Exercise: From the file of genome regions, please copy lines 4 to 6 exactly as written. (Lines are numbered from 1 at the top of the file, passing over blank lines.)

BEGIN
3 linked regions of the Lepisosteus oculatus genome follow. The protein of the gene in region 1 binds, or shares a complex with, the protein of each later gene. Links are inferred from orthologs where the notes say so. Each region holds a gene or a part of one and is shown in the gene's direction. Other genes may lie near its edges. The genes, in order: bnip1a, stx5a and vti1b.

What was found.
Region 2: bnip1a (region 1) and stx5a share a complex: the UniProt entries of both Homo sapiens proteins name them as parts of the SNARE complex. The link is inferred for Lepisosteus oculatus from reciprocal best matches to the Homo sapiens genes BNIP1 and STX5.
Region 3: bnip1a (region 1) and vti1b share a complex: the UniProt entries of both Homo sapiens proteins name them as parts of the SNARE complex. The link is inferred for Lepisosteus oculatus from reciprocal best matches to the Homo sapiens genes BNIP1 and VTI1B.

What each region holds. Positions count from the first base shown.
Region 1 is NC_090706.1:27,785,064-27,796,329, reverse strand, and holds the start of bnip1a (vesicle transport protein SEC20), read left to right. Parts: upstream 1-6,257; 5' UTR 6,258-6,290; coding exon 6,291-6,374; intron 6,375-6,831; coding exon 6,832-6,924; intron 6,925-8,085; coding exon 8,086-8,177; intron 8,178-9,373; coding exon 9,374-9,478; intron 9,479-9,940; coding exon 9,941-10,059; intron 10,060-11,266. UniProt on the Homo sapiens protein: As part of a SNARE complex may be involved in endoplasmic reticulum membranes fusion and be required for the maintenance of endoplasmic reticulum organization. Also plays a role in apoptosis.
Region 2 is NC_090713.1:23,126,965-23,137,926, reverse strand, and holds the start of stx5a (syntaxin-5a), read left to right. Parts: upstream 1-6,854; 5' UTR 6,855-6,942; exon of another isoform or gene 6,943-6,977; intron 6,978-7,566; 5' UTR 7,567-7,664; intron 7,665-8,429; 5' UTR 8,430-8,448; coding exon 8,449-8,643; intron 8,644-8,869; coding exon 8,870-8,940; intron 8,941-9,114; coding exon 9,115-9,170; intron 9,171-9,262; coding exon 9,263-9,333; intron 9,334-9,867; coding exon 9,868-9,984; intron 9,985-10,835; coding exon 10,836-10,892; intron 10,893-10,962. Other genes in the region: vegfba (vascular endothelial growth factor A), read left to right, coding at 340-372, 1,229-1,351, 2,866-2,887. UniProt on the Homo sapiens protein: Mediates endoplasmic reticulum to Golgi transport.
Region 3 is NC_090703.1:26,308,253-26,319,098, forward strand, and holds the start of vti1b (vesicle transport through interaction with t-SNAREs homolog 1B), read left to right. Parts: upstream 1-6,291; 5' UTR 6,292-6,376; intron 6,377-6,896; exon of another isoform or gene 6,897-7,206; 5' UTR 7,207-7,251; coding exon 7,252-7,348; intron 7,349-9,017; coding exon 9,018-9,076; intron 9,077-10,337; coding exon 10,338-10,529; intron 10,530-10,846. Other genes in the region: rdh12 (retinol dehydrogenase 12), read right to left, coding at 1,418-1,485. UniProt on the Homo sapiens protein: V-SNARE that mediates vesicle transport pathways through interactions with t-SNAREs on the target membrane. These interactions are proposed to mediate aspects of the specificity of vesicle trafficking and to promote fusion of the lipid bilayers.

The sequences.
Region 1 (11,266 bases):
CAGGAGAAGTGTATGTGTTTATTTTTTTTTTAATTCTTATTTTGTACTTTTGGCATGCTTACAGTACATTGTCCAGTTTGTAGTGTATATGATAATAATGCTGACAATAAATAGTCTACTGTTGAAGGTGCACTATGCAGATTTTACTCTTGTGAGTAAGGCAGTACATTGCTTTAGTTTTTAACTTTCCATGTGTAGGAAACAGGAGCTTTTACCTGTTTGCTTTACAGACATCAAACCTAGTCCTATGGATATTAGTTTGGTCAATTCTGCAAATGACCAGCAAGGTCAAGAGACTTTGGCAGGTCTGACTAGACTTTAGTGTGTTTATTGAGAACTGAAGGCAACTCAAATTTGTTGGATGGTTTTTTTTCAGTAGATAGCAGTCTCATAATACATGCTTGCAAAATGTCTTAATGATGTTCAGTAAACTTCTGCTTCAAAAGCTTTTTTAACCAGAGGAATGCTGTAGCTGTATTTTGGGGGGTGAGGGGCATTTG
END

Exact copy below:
Region 3: bnip1a (region 1) and vti1b share a complex: the UniProt entries of both Homo sapiens proteins name them as parts of the SNARE complex. The link is inferred for Lepisosteus oculatus from reciprocal best matches to the Homo sapiens genes BNIP1 and VTI1B.

What each region holds. Positions count from the first base shown.
Region 1 is NC_090706.1:27,785,064-27,796,329, reverse strand, and holds the start of bnip1a (vesicle transport protein SEC20), read left to right. Parts: upstream 1-6,257; 5' UTR 6,258-6,290; coding exon 6,291-6,374; intron 6,375-6,831; coding exon 6,832-6,924; intron 6,925-8,085; coding exon 8,086-8,177; intron 8,178-9,373; coding exon 9,374-9,478; intron 9,479-9,940; coding exon 9,941-10,059; intron 10,060-11,266. UniProt on the Homo sapiens protein: As part of a SNARE complex may be involved in endoplasmic reticulum membranes fusion and be required for the maintenance of endoplasmic reticulum organization. Also plays a role in apoptosis.